9) Midsommar (1/10)
Finally, a breakup vacation horror movie that shows the true cost of following your bliss. Ari Aster’s follow-up to 2018 debut Hereditary, once again explores grief, but in a different light. Dani (Florence Pugh) tags along with her boyfriend Christian (Jack Reynor) on a trip to Sweden, only to find herself in the middle of a hellish ceremony cushioned with trippy sequences, sun-bleached images, and drawn-out pagan rituals. Midsommar relies more on aesthetic and visuals than plot, but the pain and horror will linger long after the brightness disappears. —A.S.
10) First Reformed
Ethan Hawke does career best work in Paul Schrader’s First Reformed. Hawke plays Toller, a minister in upstate New York. Toller’s faith in humanity is put to the test by what he perceives to be growing indifference to global warming. His growing despair, issues from his past, and deteriorating health lead Toller down a dark and potentially dangerous path. First Reformed is an intense film, as is Schrader’s specialty, but also a deeply rewarding one. —E.S.
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11) High Life
Robert Pattinson continues his streak of choosing fascinating roles and movies with Claire Denis’ High Life. Pattinson plays Monte, a man living on a spaceship heading toward a blackhole. But Monte isn’t alone. He has his daughter to care for, which gives the movie one of its strongest thematic through lines. Monte is also a criminal serving a death sentence, and the other adults on the ship are in the same position. High Life goes to some truly disturbing and fascinating places that is sure to baffle and delight audiences in equal measure.
For a movie that could’ve gone wrong in so many ways, The Disaster Artist avoids pratfalls to deliver a kind-hearted take on a trainwreck. James Franco’s performance as human enigma Tommy Wiseau is good enough to make you wish he was the main character instead of generically likable Greg (Dave Franco). The Disaster Artist is an ode to movie-making that doesn’t require any inside baseball knowledge to appreciate. There is a potentially darker, more compelling story waiting to be unearthed, but that’s beside the point. The movie was clearly made with affection for its subject, and it proves infectious. Even if you haven’t seen The Room, the cult classic the film is based on, you’ll still be entertained by The Disaster Artist. —E.S.
13) Last Flag Flying
Richard Linklater finally has his road trip movie. Set in December 2003, Last Flag Flying opens with Steve Carell’s soft-spoken Larry “Doc” Shepherd tracking down his old friend Sal Nealon, played with foul-mouthed vigor by Bryan Cranston. The two were in Vietnam together, and Larry enlists him to help transport the body of his son, who was killed in Iraq. They pick up fellow vet Richard Mueller (Laurence Fishburne), who is now a man of God. And with that collection of personalities, the film sets off on an emotional journey that paints early aughts patriotism in dreary strokes. While his past films often focus on youth and romance, Last Flag Flying is more somber: 9/11 is still fresh; America’s less than a year into the Iraq War; we see footage of Saddam Hussein being captured and George W. Bush on TV. But the film is also a portrait of damaged men in middle age, which doesn’t always make for the most entertaining content. —A.S.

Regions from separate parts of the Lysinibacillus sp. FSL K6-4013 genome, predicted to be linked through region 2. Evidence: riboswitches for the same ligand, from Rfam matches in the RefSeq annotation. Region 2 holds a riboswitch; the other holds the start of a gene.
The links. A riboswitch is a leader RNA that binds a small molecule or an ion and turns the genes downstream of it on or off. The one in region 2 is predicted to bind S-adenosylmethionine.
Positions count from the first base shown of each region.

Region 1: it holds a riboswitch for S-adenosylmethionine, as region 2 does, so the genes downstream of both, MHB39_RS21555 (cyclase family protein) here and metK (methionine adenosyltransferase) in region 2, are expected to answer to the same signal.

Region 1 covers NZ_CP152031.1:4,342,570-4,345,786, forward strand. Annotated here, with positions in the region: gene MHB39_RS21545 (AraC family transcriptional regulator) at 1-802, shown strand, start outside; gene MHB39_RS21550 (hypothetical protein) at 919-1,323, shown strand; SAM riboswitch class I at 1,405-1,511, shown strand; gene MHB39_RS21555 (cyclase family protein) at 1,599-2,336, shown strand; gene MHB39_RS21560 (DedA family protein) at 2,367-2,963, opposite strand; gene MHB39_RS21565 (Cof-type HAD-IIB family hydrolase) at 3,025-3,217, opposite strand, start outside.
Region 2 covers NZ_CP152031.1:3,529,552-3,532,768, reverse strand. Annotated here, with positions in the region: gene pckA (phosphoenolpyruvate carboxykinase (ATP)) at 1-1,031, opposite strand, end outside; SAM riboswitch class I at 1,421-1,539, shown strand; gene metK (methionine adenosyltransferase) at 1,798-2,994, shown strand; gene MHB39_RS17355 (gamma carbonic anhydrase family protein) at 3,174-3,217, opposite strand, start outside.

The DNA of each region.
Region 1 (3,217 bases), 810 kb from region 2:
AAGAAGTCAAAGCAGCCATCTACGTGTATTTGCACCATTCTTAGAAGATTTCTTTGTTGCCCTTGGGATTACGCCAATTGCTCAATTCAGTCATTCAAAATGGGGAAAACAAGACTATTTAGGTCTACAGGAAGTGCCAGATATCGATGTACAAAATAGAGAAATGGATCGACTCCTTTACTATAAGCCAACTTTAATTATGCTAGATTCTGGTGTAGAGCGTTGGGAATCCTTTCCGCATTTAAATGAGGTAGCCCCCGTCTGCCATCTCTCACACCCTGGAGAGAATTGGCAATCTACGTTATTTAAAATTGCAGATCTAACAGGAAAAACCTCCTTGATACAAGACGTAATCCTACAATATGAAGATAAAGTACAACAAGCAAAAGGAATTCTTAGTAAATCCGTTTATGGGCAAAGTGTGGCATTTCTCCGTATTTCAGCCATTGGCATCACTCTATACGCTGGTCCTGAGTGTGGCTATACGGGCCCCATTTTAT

14) His Girl Friday
This pitch-perfect screwball comedy captures the classic Hollywood era at its finest. Cary Grant stars as a hard-nosed New York City newspaper editor trying to win back his ex-wife and star investigative reporter, played by Rosalind Russell, and still get the paper out the door. Based on the Ben Hecht/Charles MacArthur play The Front Page, 1940’s His Girl Friday takes place almost entirely in a newsroom, which gives the movie a certain intensity, while Howard Hawks (the titan behind The Big Sleep, Red River, and Bringing Up Baby, another Grant essential) ensures the dialogue and laughs come faster than print deadlines. —Austin Powell
15) The Stranger
Though Orson Welles will always be best-known for Citizen Kane, serious cinephiles should also make an effort to check out his less famous works. This 1946 film stars Edward G. Robinson as a war crimes investigator hunting down a former Nazi (Welles) living under an assumed identity in Connecticut. It’s fascinating to see Robinson, famous for portraying onscreen gangsters, ostensibly playing the good guy here. The Oscar-nominated script, which includes contributions from an uncredited John Huston, is full of great dialogue as well. —Chris Osterndorf
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The Florida Project is one of the best movies of 2017 and not enough people know about it. Writer-director Sean Baker follows up his iPhone-filmed Tangerine with this traditionally shot movie set at a Florida motel. It follows 6-year-old Moonee and her mother Halley, played by newcomers Brooklyn Prince and Bria Vinaite, respectively. The movie is told primarily from Moonee’s perspective, meaning there are many scenes of carefree kids finding fun wherever they can. Moonee and Halley both wreak havoc in their own ways, and their put-upon building manager Bobby (Willem Dafoe) often looks out for both of them, in addition to his other long-term tenants. The movie balances the joy of childhood and the ever-encroaching realities of adulthood in a way that is so true to life it can be hard to watch at times. The Florida Project challenges you to find sympathy for people you may normally look down on. It’s one of the best movies on Amazon Prime, and it deserves a larger audience. —E.S.